Both my parents wounded me a great deal.  And both of my parents were also wounded a great deal themselves, by their own parents and life experiences.  Together, they worked to try to pass down their wounds to me, in order to get rid of them all, but what they didn't know is that it doesn't work that way.  Because the more you give wounds to others, the more yours are triggered as well.  The more you make someone feel worthless, the more worthless you feel.  These abusers see wounds as moveable items, as though by handing them out they are an act of cleaning house.  But when they take a box of their own pain and hand it to us, it just gets replaced by another box in their psyches. 


Inside of each of these boxes are wounds.  But rather than heal them, narcissists (as most abusers are) will try to hand those wound off to us.  So their wounds become our wounds.  But our job is to stop taking their boxes and work on healing the ones we have.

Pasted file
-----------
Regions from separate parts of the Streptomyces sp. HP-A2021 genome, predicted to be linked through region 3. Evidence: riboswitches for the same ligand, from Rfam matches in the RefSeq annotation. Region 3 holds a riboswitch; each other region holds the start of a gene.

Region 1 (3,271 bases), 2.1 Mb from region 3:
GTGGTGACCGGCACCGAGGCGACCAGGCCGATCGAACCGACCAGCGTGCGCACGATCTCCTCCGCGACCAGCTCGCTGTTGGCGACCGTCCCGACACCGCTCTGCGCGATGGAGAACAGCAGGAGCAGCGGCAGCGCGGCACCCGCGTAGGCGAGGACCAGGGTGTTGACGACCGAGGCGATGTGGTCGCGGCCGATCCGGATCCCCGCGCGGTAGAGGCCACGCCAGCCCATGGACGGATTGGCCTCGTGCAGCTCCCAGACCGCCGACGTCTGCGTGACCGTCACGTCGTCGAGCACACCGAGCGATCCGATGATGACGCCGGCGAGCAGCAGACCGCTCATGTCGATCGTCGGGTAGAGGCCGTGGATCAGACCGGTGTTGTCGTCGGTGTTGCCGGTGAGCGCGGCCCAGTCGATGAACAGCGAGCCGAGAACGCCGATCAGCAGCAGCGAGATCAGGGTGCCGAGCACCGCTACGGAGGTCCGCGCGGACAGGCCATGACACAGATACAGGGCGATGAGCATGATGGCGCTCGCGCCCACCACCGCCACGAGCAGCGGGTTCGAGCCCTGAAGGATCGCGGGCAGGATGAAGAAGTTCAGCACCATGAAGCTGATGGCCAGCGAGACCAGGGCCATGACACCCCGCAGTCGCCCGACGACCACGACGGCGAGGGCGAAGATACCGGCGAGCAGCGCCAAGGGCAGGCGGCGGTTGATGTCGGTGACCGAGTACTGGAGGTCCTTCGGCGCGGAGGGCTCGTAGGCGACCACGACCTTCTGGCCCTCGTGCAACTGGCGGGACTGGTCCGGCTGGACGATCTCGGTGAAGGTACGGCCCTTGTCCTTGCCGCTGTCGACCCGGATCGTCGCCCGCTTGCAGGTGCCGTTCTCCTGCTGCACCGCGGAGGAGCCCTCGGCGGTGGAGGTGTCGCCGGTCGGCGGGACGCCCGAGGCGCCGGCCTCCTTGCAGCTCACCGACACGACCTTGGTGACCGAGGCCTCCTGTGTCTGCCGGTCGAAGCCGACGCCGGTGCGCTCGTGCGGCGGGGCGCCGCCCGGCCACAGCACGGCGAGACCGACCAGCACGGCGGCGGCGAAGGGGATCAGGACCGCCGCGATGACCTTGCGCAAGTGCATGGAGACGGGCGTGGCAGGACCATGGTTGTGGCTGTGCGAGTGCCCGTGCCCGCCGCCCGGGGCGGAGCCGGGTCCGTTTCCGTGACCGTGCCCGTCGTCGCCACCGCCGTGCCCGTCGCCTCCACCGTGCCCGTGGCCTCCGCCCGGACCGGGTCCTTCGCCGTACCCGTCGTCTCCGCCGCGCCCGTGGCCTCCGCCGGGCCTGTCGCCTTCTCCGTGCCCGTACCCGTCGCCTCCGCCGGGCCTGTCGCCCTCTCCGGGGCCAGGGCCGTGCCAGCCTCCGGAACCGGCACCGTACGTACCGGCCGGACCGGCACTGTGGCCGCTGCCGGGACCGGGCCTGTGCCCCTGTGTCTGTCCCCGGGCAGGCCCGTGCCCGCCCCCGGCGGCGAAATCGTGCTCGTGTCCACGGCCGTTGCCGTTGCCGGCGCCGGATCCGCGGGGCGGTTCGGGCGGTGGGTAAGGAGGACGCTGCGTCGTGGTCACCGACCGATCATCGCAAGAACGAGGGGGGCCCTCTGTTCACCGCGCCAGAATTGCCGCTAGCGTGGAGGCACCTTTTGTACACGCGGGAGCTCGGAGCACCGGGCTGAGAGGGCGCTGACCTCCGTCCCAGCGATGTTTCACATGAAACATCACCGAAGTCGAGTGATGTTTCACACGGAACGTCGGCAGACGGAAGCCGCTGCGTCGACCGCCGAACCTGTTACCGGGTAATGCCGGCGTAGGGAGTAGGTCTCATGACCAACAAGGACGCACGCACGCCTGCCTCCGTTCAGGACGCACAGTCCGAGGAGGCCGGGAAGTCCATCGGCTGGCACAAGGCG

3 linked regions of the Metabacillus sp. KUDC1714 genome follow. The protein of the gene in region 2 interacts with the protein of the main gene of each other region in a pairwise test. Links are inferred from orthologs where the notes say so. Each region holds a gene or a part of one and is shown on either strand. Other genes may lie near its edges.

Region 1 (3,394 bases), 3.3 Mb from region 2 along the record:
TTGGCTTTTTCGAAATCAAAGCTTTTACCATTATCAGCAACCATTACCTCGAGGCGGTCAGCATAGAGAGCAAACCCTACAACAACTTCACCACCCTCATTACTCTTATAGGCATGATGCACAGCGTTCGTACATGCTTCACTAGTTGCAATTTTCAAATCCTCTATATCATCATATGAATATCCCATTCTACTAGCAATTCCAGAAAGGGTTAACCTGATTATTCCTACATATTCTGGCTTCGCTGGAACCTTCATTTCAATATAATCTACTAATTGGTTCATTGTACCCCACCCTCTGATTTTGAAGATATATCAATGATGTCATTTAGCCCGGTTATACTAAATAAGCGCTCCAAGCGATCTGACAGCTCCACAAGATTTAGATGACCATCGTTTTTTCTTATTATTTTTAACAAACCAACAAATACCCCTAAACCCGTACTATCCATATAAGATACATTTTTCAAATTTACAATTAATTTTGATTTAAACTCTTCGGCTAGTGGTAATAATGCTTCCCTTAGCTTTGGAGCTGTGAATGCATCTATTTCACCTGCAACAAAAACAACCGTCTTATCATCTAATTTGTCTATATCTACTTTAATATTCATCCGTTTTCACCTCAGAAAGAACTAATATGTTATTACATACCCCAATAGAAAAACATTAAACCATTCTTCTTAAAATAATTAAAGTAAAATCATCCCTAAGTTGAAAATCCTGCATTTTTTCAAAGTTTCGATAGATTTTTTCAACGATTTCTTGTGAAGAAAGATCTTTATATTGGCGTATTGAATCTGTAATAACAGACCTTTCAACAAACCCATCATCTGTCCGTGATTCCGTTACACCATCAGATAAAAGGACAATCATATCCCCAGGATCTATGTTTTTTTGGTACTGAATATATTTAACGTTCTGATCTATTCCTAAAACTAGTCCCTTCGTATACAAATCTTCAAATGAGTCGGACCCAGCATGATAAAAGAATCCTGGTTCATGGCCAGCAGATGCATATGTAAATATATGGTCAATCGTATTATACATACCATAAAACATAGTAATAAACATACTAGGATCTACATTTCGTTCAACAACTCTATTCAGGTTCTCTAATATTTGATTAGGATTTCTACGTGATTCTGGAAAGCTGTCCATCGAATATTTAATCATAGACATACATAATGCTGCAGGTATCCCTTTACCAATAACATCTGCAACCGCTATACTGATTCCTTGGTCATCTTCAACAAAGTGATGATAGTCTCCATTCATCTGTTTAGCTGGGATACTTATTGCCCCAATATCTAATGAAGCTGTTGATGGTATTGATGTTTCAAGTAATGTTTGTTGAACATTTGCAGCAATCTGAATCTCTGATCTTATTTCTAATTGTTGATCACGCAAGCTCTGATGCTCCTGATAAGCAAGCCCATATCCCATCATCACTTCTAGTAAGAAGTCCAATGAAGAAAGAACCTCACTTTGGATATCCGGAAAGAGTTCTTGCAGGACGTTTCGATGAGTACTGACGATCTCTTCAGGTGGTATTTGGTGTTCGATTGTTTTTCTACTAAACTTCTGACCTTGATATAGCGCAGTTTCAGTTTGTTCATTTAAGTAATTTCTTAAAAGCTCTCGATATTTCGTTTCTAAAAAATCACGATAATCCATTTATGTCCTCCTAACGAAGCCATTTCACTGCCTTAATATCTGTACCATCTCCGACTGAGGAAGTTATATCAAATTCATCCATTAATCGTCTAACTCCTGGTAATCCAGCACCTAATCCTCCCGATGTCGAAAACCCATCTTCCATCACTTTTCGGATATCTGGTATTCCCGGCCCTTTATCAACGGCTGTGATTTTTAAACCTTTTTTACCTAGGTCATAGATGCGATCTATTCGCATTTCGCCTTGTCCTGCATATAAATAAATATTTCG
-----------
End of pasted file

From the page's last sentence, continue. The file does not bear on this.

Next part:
Many of the different types of wounds we can have are: 

  • physical abuse remnant wounds (memories of being physically abused which can lead you to either be physically abusive yourself or be very sensitive to anyone putting their hands on you)
  • shame/humiliation wounds (you were shamed and humiliated for things on a regular basis which usually ends up with you hating yourself)
  • evaluation/observation wounds (always being observed, evaluated and judged which can lead to hating people noticing you or watching you do anything) 
  • boundary wounds (a trusted person always trampled on your physical, personal, or emotional boundaries so you grow up with little to no boundaries and are extremely codependent)
  • control wounds (when parent(s) tried to control you all the time so grow up either hating being controlled or crave others to control you)